Beta-lactam antimicrobials, named after the active chemical component of the drug (the 4-member beta-lactam ring), include the 6-membered ring-structured penicillins, monobactams, and carbapenems; and the 7-membered ring-structured cephalosporins and cephamycins. In addition to their chemical structure, the major difference between these two subclasses of beta-lactam antimicrobials is their susceptibility to beta-lactamase destruction, with the cephalosporins, in general, being more resistant.
Mode of Action of Beta-Lactam Antimicrobials in Animals
Beta-lactam antimicrobials impair the development of bacterial cell walls by interfering with transpeptidase enzymes responsible for the formation of the cross-links between peptidoglycan strands. These enzymes are associated with a group of proteins in both gram-positive and gram-negative bacteria called the penicillin-binding proteins (PBPs). Changes in spectrum and resistance patterns among the different beta-lactam antimicrobials may be due to differences in PBP targets, given that at least nine PBPs comprise the cell wall.
During bacterial cell growth, while the peptidoglycan structure is being formed, autolysins continually cleave cell wall lattices, in anticipation of providing acceptor sites for new strands of bacterial cell synthesis. Normal bacterial growth depends on a balance between cell wall autolysis and synthesis. The beta-lactam drug mimics the PBP substrate, thus inhibiting the PBP and subsequent cell wall synthesis. In the face of continued autolysin activity, the cell wall then becomes deformed. The cell, which is generally hypertonic compared with its environment, is no longer impermeable to the flow of small molecules and is susceptible to osmotic lysis.
Beta-lactam antimicrobials, when present in sufficient concentrations, are generally bactericidal toward most bacteria (an exception is in the case of listeriosis, for which penicillins are bacteriostatic and cephalosporins are ineffective). However, at subinhibitory concentrations, beta-lactam antimicrobials do exert residual effects on bacterial structure and function that, in turn, promote host-mediated cell death.
Some bacterial isolates, when treated with inhibitors of cell-wall synthesis, undergo inhibition of growth but not lysis at usual concentrations. These tolerant organisms are defective in their production or use of autolytic enzymes and can survive exposure to beta-lactam antimicrobials. Clinically, relapses and failures in serious infections due to tolerant organisms may be prevented by the frequently synergistic effect of the aminoglycosides with beta-lactam antimicrobials.
Beta-lactam antimicrobials have little influence on formed bacterial cell walls, and like other bactericidal drugs, even susceptible organisms must be actively multiplying or growing (ie, in the log phase of growth). Beta-lactam antimicrobials are most active during the logarithmic phase of bacterial growth, and therefore static organisms are unaffected and may persist. These persisters may then develop normally after the antimicrobial is removed. Beta-lactam antimicrobials also tend to be somewhat more active in a slightly acidic environment (pH 5.5–6.5), perhaps because of enhanced membrane penetration. They also are likely to be less effective in the presence of hypertonic tissues.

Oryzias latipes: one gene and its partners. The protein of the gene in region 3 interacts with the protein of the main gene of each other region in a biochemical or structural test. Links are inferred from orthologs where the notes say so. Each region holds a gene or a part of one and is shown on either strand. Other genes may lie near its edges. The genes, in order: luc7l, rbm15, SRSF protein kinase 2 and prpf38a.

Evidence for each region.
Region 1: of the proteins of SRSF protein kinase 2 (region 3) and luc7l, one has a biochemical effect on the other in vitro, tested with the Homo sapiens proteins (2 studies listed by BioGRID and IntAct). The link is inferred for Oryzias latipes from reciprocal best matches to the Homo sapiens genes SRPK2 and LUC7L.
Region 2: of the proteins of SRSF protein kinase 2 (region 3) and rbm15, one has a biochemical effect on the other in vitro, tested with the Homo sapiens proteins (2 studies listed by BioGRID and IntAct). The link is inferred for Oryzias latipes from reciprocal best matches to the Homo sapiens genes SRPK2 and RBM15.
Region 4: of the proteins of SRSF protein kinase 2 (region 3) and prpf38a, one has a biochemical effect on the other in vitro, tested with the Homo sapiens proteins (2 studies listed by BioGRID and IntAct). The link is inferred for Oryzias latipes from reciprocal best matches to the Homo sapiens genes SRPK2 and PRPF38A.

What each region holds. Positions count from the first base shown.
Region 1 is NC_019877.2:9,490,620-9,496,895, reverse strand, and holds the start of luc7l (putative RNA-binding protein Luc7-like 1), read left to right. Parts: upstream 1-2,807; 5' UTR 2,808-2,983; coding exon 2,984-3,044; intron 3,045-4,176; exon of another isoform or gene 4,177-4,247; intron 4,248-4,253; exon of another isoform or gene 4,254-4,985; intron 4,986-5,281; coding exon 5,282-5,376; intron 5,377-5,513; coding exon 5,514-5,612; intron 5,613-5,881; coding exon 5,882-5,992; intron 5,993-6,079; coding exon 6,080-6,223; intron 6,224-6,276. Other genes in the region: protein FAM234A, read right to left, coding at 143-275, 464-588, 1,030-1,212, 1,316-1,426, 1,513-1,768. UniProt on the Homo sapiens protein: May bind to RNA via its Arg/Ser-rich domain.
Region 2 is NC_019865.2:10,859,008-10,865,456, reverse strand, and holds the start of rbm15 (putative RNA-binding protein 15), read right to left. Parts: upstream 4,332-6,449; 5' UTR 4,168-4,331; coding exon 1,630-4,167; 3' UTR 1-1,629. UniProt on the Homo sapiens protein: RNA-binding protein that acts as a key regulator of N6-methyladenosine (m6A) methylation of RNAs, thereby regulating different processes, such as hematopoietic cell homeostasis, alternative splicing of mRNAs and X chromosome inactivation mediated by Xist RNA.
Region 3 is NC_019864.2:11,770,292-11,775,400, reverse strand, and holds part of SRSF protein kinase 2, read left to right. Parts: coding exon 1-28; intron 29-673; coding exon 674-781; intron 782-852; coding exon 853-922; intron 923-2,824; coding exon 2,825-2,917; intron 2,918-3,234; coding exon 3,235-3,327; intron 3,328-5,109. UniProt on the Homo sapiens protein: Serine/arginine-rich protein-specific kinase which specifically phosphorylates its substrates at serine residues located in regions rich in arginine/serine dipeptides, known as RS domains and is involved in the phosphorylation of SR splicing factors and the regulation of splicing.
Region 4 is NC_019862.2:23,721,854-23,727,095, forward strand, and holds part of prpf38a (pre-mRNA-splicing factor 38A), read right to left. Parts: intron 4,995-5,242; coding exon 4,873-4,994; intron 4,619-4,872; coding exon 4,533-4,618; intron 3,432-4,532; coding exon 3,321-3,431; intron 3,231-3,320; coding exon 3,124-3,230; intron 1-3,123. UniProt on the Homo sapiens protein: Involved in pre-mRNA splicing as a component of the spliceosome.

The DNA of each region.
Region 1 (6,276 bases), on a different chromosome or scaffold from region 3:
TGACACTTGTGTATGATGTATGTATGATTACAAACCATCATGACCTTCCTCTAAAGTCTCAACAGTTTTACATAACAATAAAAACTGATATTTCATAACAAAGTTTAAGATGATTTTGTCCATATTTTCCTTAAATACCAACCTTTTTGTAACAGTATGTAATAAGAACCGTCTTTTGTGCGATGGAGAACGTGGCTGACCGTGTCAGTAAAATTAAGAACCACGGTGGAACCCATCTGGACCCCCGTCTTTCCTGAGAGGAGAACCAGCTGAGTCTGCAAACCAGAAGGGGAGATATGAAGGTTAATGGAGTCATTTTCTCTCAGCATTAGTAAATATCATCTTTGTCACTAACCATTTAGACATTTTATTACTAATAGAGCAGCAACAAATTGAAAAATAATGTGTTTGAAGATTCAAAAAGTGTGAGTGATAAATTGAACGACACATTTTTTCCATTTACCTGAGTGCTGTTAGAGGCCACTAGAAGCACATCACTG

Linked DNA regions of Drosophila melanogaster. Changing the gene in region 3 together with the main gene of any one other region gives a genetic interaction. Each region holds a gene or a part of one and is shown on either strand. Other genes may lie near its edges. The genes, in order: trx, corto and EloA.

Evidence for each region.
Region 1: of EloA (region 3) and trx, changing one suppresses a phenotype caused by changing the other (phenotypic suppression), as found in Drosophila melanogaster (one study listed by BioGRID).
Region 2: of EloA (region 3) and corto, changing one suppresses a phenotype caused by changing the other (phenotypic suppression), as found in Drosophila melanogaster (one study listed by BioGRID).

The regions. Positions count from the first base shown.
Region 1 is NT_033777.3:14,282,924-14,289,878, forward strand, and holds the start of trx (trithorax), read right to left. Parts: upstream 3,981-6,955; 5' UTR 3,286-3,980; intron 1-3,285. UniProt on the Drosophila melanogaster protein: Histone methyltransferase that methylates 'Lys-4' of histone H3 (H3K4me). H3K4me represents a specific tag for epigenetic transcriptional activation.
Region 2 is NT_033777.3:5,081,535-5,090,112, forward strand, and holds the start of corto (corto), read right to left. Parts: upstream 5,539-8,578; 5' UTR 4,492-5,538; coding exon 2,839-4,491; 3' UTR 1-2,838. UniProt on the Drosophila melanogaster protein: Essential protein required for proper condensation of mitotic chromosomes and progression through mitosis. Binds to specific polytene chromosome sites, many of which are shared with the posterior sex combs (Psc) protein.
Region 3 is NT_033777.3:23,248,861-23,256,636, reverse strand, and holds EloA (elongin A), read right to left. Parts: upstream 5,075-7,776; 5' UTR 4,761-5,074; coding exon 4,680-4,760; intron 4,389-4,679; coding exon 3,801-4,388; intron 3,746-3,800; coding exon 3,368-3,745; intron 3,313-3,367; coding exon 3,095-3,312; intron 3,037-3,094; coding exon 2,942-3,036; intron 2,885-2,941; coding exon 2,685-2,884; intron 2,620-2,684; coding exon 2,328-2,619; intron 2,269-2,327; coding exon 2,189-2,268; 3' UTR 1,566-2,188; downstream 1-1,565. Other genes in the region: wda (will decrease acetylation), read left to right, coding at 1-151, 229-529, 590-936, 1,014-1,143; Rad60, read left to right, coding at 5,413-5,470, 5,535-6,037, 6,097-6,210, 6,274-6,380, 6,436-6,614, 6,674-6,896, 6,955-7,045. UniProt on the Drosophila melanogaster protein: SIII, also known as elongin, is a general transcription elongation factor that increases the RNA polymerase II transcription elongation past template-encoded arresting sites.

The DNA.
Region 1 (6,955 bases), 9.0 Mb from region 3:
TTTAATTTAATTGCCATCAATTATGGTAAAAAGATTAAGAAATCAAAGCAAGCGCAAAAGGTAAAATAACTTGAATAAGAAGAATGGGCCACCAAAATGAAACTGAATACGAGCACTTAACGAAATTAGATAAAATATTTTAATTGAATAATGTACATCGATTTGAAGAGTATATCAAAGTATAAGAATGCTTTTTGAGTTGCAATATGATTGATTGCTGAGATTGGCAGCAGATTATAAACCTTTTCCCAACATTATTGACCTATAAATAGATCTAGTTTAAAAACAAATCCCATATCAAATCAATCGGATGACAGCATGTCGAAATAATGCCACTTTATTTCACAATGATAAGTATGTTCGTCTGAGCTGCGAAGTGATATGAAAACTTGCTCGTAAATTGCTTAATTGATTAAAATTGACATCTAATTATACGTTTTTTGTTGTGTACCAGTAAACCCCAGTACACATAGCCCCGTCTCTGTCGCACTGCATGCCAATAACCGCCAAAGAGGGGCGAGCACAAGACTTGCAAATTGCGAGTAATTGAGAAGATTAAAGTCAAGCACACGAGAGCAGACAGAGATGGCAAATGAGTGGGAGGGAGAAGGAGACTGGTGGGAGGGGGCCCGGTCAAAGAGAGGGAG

Efficacy of the beta-lactam antimicrobials is related to the time that plasma or tissue drug concentrations exceed the minimum inhibitory concentration (MIC) of the infecting organism. (e.g. they are considered "time-dependent" antimicrobials).Generally, concentrations should remain above the MIC for approximately 25% (carbapenems) to 100% (amoxicillin) of the dosing interval.
Bacterial Resistance to Beta-Lactam Antimicrobials in Animals
Only microorganisms that have cell walls are susceptible to the action of beta-lactam antimicrobials. Mechanisms of antimicrobial resistance to beta-lactam antimicrobials include downregulation of porins leading to a reduction in cell permeability, increased expression of efflux pumps, production of degrading enzymes (beta-lactamases), and modification of the drug target via alterations to the PBPs. Clinical resistance in bacteria is often multifactorial and comprised of a combination of different types of resistance mechanisms or the production of a variety of beta-lactamases.
In gram-positive organisms, capsular materials may hinder access to the cytoplasmic membrane; however, this rarely limits the diffusion of the cell-wall inhibitors. Gram-negative bacteria have a restricting sieving mechanism (porins) in their outer membranes (external cell wall), which decreases the penetration of several types of antimicrobials. Different species of gram-negative bacteria exhibit varying permeability barriers to beta-lactam antimicrobials, and these impair access of the antimicrobials to the membrane-associated binding proteins.
For example, the permeability barrier of Haemophilus influenzae is readily crossed by beta-lactam antimicrobials; however, Escherichia coli presents a greater obstacle to these agents, and the outer membranes of Pseudomonas aeruginosa are not easily penetrated by most beta-lactam antimicrobials. Penicillins, aminopenicillins, first- and second-generation cephalosporins, and selected other beta-lactam antimicrobials cannot penetrate the outer membrane of P aeruginosa. In addition, porins are frequently associated with efflux proteins that effectively remove a drug even after it has successfully penetrated the lipopolysaccharide covering of gram-negative organisms.